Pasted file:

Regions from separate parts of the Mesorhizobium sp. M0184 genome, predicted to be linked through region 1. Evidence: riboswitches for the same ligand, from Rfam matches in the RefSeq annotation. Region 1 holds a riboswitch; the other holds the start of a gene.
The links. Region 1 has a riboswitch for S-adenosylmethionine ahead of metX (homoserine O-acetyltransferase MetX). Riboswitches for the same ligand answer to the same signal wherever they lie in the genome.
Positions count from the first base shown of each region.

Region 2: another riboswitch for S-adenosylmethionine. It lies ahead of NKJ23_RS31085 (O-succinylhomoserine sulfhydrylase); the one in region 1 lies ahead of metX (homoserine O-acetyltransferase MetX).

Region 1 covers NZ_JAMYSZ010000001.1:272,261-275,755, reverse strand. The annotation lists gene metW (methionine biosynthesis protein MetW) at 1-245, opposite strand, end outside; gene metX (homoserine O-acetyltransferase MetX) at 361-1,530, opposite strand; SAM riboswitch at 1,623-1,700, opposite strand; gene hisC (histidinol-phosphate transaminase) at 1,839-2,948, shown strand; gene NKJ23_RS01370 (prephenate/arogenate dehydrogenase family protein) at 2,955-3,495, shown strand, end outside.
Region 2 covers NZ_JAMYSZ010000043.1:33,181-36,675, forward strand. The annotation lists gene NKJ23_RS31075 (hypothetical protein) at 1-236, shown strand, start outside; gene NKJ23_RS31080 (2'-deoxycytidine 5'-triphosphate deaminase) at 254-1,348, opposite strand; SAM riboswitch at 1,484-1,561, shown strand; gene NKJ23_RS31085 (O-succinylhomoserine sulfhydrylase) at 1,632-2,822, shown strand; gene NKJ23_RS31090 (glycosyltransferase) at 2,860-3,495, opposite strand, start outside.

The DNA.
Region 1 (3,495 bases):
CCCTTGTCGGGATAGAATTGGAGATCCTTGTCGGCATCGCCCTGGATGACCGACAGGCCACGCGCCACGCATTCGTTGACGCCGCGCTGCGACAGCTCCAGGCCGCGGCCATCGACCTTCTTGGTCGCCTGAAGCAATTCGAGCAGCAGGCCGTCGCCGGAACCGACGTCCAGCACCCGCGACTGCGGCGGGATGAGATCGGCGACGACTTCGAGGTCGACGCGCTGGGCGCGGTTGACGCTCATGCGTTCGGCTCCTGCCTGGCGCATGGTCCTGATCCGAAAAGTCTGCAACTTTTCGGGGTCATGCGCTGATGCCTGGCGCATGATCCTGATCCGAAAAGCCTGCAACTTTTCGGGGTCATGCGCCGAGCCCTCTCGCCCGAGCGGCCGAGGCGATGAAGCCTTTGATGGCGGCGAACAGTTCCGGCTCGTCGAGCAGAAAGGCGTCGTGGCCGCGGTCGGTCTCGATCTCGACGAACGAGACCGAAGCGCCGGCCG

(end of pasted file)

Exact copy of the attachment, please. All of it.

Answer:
Regions from separate parts of the Mesorhizobium sp. M0184 genome, predicted to be linked through region 1. Evidence: riboswitches for the same ligand, from Rfam matches in the RefSeq annotation. Region 1 holds a riboswitch; the other holds the start of a gene.
The links. Region 1 has a riboswitch for S-adenosylmethionine ahead of metX (homoserine O-acetyltransferase MetX). Riboswitches for the same ligand answer to the same signal wherever they lie in the genome.
Positions count from the first base shown of each region.

Region 2: another riboswitch for S-adenosylmethionine. It lies ahead of NKJ23_RS31085 (O-succinylhomoserine sulfhydrylase); the one in region 1 lies ahead of metX (homoserine O-acetyltransferase MetX).

Region 1 covers NZ_JAMYSZ010000001.1:272,261-275,755, reverse strand. The annotation lists gene metW (methionine biosynthesis protein MetW) at 1-245, opposite strand, end outside; gene metX (homoserine O-acetyltransferase MetX) at 361-1,530, opposite strand; SAM riboswitch at 1,623-1,700, opposite strand; gene hisC (histidinol-phosphate transaminase) at 1,839-2,948, shown strand; gene NKJ23_RS01370 (prephenate/arogenate dehydrogenase family protein) at 2,955-3,495, shown strand, end outside.
Region 2 covers NZ_JAMYSZ010000043.1:33,181-36,675, forward strand. The annotation lists gene NKJ23_RS31075 (hypothetical protein) at 1-236, shown strand, start outside; gene NKJ23_RS31080 (2'-deoxycytidine 5'-triphosphate deaminase) at 254-1,348, opposite strand; SAM riboswitch at 1,484-1,561, shown strand; gene NKJ23_RS31085 (O-succinylhomoserine sulfhydrylase) at 1,632-2,822, shown strand; gene NKJ23_RS31090 (glycosyltransferase) at 2,860-3,495, opposite strand, start outside.

The DNA.
Region 1 (3,495 bases):
CCCTTGTCGGGATAGAATTGGAGATCCTTGTCGGCATCGCCCTGGATGACCGACAGGCCACGCGCCACGCATTCGTTGACGCCGCGCTGCGACAGCTCCAGGCCGCGGCCATCGACCTTCTTGGTCGCCTGAAGCAATTCGAGCAGCAGGCCGTCGCCGGAACCGACGTCCAGCACCCGCGACTGCGGCGGGATGAGATCGGCGACGACTTCGAGGTCGACGCGCTGGGCGCGGTTGACGCTCATGCGTTCGGCTCCTGCCTGGCGCATGGTCCTGATCCGAAAAGTCTGCAACTTTTCGGGGTCATGCGCTGATGCCTGGCGCATGATCCTGATCCGAAAAGCCTGCAACTTTTCGGGGTCATGCGCCGAGCCCTCTCGCCCGAGCGGCCGAGGCGATGAAGCCTTTGATGGCGGCGAACAGTTCCGGCTCGTCGAGCAGAAAGGCGTCGTGGCCGCGGTCGGTCTCGATCTCGACGAACGAGACCGAAGCGCCGGCCG